In early 2016, the Flint Water Crisis captured national attention – major news outlets reported that the city’s tap water had been contaminated with lead since April of 2014. Given the well-documented detrimental effects of lead exposure in early childhood on cognitive development, many worried that the academic progress of Flint’s youngest residents may have been impacted. Over the past few years, important data has become available, allowing researchers to rigorously study and measure effects of the lead water crisis on children in Flint.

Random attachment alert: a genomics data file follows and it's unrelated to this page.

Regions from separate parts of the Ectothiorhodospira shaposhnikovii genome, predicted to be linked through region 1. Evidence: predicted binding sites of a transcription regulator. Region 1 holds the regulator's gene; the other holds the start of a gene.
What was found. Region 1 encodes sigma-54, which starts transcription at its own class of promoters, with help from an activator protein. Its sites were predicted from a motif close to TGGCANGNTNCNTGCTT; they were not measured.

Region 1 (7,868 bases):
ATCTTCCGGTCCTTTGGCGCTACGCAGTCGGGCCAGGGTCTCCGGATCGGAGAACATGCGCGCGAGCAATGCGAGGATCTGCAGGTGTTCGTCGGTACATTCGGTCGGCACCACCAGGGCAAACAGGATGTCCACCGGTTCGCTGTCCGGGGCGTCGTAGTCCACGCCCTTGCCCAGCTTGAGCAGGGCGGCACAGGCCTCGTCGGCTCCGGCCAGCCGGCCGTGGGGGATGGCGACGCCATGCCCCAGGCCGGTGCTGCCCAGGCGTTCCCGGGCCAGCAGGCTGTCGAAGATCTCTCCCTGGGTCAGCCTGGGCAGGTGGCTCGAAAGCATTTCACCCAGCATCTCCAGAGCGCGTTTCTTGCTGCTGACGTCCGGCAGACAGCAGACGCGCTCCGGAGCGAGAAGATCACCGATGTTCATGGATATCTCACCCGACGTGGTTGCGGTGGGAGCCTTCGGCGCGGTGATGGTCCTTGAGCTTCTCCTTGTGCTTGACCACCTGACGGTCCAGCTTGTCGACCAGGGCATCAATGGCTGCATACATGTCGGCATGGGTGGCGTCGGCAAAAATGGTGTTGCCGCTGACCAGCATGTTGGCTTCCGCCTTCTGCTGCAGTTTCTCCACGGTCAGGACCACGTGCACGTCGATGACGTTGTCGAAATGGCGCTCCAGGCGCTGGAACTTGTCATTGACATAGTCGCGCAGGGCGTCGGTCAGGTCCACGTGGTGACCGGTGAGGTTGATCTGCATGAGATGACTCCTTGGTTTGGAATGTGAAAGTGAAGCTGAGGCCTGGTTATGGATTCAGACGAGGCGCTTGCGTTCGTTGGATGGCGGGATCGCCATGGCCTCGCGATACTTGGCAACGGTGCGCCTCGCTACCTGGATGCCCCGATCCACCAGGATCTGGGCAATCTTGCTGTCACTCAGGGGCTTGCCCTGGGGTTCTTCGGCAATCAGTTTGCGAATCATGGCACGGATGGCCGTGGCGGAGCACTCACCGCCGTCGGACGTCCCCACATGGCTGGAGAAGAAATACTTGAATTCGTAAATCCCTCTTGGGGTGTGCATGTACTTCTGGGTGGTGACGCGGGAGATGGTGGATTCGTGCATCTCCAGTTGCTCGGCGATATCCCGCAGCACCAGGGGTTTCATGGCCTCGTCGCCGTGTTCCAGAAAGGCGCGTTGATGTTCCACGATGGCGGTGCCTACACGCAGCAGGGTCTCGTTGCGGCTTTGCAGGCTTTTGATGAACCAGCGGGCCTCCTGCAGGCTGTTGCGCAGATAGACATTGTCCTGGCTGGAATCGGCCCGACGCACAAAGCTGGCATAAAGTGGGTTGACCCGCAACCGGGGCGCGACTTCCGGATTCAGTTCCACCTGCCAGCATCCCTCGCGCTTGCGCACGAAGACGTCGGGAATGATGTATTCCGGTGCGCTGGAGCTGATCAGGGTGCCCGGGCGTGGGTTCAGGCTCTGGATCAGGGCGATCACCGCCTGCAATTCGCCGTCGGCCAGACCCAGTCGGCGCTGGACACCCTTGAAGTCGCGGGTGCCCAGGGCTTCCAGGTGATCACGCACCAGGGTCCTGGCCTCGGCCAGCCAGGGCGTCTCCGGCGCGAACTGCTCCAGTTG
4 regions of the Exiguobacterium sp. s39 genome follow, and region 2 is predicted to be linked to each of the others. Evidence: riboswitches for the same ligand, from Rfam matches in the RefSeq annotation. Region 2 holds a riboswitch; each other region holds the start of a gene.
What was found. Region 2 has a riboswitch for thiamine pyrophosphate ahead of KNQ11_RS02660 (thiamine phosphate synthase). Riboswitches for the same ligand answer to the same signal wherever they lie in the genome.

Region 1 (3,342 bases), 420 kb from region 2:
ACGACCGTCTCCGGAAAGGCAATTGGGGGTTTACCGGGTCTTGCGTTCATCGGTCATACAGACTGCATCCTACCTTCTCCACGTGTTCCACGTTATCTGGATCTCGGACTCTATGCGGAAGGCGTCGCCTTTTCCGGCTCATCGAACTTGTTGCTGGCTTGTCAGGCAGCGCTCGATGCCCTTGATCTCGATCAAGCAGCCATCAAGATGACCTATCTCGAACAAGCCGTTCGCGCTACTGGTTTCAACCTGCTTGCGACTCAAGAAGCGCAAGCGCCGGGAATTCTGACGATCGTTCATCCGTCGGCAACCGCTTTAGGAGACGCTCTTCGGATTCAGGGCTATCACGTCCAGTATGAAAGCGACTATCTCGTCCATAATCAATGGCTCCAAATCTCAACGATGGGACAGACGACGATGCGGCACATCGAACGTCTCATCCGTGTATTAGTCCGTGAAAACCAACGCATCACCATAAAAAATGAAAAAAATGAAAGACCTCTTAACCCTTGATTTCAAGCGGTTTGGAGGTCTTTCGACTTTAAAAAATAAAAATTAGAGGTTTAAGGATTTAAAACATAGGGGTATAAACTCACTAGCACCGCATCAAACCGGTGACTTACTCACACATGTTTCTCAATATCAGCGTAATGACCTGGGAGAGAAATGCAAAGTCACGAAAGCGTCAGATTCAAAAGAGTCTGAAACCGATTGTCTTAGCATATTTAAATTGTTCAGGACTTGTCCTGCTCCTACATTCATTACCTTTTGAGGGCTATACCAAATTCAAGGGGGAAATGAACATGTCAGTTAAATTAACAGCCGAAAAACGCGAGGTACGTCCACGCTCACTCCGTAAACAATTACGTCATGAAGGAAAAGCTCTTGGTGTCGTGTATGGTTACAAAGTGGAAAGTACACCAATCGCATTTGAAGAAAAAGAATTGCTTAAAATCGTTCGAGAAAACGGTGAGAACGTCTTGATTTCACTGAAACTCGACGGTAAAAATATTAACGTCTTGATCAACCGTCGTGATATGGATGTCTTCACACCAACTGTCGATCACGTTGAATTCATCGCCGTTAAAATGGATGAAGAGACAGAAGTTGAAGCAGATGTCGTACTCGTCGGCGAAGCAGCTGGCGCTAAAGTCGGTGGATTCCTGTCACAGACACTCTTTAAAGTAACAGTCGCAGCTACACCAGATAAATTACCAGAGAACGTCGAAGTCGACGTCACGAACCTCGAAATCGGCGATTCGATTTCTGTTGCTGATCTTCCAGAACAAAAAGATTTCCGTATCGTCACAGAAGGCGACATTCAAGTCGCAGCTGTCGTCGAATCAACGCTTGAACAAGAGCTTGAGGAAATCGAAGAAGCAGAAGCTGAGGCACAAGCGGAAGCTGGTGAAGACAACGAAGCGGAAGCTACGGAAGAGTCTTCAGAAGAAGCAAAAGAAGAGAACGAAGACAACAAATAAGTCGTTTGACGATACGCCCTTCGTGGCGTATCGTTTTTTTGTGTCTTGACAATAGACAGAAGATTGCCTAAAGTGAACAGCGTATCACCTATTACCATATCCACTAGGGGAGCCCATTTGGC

Earlier this year, the University of Michigan’s Education Policy Initiative (EPI) produced a working report that linked household water pipe data to educational outcomes. Join the Gerald R. Ford School of Public Policy and EPI on November 30 to hear key findings on the academic impacts of the Flint Water Crisis 7-8 years later, followed by a conversation to discuss the big picture implications for young people in the community. Facilitated by Ford School Professor Brian Jacob, the conversation features Dr. Mona Hanna-Attisha – recognized as one of USA Today’s Women of the Century for her role in uncovering the Flint water crisis and leading recovery effort – alongside Dr. Sam Trejo, Assistant Professor of Sociology at Princeton University and Flint Community Schools Superintendent Kevelin Jones.